Letter: Minimum wage

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Sir: Young people will be appalled by proposals to exempt them from the minimum wage ("Loophole may leave young workers unprotected by low pay law", 28 November).

In 1995, 16-24 year olds accounted for one in three of those earning pounds 2.50 per hour or less. From 1985 to 1995 average pay for young people fell by up to 12 per cent of the national average wage, while youth unemployment rose to double the national average.

Lower wages don't make it easier for young people to get work, just harder to live on it. Too many government policies assume young people can live on less. Income support for 16- to 17-year-olds has been removed and training allowances frozen. Housing benefit and job-seekers allowance are lower for under-25s. Unfortunately, food, clothes and housing are not.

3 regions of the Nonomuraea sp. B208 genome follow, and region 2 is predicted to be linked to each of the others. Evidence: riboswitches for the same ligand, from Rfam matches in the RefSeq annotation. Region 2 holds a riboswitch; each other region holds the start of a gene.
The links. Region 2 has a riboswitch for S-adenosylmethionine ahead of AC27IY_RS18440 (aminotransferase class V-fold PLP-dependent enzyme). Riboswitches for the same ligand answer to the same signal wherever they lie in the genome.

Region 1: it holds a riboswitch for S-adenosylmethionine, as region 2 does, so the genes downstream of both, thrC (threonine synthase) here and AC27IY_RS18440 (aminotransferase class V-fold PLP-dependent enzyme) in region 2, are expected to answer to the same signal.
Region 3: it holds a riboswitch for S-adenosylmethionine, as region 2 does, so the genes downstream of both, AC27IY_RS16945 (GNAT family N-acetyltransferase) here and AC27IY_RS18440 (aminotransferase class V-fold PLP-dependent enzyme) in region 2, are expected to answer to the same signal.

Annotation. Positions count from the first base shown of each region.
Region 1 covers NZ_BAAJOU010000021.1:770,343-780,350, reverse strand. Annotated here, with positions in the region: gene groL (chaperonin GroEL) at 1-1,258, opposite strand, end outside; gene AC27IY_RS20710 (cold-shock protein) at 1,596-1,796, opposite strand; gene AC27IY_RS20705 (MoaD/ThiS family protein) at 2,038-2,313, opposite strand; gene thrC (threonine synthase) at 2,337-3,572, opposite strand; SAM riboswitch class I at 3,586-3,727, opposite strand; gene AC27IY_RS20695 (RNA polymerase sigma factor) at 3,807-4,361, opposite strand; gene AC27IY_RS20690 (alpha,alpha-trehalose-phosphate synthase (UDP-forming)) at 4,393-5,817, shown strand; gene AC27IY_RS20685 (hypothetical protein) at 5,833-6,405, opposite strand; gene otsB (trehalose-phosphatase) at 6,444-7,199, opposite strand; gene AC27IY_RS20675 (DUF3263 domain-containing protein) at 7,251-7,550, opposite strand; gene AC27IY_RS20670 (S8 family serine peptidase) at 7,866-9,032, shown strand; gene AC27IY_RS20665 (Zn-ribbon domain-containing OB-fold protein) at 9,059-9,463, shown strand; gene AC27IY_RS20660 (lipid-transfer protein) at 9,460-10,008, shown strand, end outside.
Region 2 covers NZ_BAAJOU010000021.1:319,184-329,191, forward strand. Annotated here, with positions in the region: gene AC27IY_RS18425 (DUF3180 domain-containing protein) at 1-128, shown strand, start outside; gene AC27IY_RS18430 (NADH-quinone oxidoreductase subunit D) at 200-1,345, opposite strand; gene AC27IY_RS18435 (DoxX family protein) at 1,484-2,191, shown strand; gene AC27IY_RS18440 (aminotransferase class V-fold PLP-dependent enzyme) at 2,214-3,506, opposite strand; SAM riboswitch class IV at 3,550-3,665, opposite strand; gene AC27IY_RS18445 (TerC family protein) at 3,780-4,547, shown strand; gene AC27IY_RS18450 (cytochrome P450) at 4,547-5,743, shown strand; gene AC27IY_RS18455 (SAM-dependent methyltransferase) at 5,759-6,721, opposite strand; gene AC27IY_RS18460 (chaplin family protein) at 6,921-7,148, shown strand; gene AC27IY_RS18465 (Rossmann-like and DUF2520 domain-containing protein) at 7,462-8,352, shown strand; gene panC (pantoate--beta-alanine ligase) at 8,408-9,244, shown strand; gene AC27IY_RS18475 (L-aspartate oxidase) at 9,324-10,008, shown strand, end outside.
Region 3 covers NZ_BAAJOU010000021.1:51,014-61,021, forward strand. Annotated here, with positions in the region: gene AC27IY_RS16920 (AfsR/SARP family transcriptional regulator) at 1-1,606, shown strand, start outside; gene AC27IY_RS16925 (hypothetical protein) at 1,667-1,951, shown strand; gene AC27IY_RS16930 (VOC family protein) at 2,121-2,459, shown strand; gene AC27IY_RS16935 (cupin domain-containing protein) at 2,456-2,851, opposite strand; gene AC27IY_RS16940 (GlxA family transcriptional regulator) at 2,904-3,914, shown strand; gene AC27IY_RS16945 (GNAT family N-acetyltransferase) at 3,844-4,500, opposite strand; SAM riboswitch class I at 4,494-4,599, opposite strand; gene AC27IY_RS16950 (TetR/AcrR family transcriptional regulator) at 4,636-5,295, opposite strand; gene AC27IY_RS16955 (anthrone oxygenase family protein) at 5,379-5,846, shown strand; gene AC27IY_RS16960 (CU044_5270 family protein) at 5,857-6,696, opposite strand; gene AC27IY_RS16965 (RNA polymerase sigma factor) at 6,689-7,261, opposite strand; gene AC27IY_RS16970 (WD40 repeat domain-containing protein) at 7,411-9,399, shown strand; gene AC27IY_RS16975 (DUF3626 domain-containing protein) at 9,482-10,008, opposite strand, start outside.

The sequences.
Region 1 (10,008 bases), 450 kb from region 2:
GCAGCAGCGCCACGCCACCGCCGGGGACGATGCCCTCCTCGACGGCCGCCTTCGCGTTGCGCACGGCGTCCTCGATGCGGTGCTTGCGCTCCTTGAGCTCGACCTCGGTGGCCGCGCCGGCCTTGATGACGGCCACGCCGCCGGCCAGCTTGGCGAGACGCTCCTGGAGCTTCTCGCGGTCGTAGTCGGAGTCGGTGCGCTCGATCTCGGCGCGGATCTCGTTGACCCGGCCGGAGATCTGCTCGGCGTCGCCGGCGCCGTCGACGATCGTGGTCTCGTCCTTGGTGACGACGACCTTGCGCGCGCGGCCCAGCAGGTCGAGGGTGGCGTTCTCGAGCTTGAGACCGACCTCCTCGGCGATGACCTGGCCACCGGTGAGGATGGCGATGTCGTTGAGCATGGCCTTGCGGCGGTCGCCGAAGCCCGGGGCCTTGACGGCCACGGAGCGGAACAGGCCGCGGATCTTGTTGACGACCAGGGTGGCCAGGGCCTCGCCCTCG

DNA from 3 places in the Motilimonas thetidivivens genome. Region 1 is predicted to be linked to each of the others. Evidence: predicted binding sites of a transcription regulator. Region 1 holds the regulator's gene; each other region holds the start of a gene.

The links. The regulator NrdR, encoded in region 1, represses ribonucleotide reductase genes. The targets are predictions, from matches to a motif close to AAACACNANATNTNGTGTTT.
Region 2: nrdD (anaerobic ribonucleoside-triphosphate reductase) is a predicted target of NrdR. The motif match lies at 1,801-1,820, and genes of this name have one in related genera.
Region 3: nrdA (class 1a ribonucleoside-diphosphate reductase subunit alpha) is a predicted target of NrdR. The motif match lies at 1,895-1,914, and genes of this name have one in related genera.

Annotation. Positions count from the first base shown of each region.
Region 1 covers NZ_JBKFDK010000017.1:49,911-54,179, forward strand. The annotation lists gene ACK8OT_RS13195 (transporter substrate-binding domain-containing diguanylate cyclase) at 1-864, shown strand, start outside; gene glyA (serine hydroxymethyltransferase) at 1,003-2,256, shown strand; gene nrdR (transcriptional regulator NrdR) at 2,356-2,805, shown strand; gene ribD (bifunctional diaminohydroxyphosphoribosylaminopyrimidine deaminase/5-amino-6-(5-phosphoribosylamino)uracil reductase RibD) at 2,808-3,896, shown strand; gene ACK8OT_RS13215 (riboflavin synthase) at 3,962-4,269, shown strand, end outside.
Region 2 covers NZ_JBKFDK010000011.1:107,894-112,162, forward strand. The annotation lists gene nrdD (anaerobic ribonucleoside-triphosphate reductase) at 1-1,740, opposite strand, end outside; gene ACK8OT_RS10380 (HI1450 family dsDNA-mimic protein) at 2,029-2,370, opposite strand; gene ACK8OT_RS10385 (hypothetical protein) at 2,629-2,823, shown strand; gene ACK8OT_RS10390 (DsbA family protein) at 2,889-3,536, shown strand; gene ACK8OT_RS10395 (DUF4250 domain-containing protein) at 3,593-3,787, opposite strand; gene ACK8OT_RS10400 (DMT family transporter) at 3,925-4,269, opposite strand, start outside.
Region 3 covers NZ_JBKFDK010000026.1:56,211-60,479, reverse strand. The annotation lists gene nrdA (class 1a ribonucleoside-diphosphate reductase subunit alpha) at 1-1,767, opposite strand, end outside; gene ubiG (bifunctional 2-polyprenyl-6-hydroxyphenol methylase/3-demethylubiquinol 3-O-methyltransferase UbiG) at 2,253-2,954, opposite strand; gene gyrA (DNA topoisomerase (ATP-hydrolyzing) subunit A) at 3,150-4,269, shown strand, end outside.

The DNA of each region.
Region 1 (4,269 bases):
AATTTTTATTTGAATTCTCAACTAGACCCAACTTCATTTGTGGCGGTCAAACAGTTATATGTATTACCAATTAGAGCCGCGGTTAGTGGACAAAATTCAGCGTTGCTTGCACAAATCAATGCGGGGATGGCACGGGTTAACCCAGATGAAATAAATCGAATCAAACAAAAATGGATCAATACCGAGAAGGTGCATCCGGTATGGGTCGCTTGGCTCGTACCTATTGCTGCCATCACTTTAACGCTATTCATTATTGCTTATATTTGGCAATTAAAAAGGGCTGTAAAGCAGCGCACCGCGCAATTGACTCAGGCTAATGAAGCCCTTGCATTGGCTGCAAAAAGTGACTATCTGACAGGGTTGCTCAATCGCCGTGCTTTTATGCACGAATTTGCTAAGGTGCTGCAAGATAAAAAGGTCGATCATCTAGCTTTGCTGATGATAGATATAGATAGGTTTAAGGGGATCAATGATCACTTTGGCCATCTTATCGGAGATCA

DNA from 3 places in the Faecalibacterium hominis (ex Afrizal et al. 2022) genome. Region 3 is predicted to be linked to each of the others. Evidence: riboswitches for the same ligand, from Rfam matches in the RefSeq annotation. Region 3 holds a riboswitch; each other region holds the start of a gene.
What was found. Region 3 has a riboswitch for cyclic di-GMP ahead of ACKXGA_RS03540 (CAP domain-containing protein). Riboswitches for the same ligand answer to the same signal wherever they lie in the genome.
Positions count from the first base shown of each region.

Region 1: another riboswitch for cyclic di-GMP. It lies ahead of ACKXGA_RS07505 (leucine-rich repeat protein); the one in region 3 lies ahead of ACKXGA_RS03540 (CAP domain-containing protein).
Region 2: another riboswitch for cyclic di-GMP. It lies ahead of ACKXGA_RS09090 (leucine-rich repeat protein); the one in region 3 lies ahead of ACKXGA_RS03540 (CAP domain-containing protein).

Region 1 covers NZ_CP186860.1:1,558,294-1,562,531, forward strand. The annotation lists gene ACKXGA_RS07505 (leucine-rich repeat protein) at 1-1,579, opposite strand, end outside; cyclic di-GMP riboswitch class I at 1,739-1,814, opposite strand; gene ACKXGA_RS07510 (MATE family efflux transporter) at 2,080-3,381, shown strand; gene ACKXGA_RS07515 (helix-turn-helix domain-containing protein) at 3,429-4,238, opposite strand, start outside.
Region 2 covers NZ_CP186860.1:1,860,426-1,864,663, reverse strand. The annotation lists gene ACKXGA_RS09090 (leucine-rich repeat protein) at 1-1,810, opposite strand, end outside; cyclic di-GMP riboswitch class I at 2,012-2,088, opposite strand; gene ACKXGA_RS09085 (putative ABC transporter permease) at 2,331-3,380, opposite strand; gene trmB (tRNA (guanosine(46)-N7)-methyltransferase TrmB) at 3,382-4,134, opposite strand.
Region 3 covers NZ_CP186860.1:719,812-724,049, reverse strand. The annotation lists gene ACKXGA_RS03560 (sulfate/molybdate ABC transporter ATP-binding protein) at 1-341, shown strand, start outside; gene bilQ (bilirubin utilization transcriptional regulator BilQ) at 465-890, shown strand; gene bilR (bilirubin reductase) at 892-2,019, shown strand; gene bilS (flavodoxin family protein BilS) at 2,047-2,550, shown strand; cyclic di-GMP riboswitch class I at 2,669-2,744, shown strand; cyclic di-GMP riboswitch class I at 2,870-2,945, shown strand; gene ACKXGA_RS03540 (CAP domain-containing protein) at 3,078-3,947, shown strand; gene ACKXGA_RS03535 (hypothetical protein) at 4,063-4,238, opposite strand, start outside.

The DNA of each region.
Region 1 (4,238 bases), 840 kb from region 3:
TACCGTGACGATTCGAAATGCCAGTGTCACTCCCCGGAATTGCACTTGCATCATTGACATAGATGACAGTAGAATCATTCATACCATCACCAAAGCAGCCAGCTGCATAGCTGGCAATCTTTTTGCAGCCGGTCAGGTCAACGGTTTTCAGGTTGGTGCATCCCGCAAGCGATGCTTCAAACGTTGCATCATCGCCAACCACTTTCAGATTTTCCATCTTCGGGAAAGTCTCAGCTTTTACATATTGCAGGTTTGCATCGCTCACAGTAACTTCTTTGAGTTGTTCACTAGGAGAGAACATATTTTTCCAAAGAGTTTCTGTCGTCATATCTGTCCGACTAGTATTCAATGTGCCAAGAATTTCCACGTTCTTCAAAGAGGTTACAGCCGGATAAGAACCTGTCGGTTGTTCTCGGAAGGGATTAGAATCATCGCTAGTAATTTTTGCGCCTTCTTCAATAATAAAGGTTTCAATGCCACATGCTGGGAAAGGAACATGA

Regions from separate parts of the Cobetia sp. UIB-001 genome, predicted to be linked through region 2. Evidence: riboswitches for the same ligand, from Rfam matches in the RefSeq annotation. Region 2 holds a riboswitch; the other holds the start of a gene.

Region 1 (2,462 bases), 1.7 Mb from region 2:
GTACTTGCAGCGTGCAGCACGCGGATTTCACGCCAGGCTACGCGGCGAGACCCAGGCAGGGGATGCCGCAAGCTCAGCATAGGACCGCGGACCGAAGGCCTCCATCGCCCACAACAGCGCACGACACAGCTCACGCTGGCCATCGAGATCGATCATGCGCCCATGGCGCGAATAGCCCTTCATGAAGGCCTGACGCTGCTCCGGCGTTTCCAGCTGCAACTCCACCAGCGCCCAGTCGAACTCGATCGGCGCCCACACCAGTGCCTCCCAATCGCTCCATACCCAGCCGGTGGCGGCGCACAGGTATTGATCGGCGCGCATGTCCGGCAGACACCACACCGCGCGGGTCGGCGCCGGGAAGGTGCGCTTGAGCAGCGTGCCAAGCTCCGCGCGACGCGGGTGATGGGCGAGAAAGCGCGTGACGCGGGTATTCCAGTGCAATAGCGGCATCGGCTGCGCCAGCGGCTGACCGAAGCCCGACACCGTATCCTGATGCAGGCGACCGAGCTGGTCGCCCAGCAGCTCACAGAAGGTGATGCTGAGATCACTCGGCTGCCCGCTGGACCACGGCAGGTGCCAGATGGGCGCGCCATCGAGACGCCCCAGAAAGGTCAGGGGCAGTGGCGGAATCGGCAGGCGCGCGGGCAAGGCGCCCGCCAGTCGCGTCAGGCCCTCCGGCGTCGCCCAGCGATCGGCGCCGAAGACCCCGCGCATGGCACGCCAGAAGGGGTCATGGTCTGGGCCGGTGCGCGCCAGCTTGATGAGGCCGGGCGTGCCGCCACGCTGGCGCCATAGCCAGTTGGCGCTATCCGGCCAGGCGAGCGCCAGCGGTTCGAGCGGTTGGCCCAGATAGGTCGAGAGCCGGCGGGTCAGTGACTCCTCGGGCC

Sadly, young people rarely scrutinise government or make a fuss. If the Government sought to reduce the cost of the minimum wage by latching on to the one group who will not complain and whom the general public finds it easiest to discriminate against, it could not do better. But that does not make it ethical or fair



British Youth Council

London N1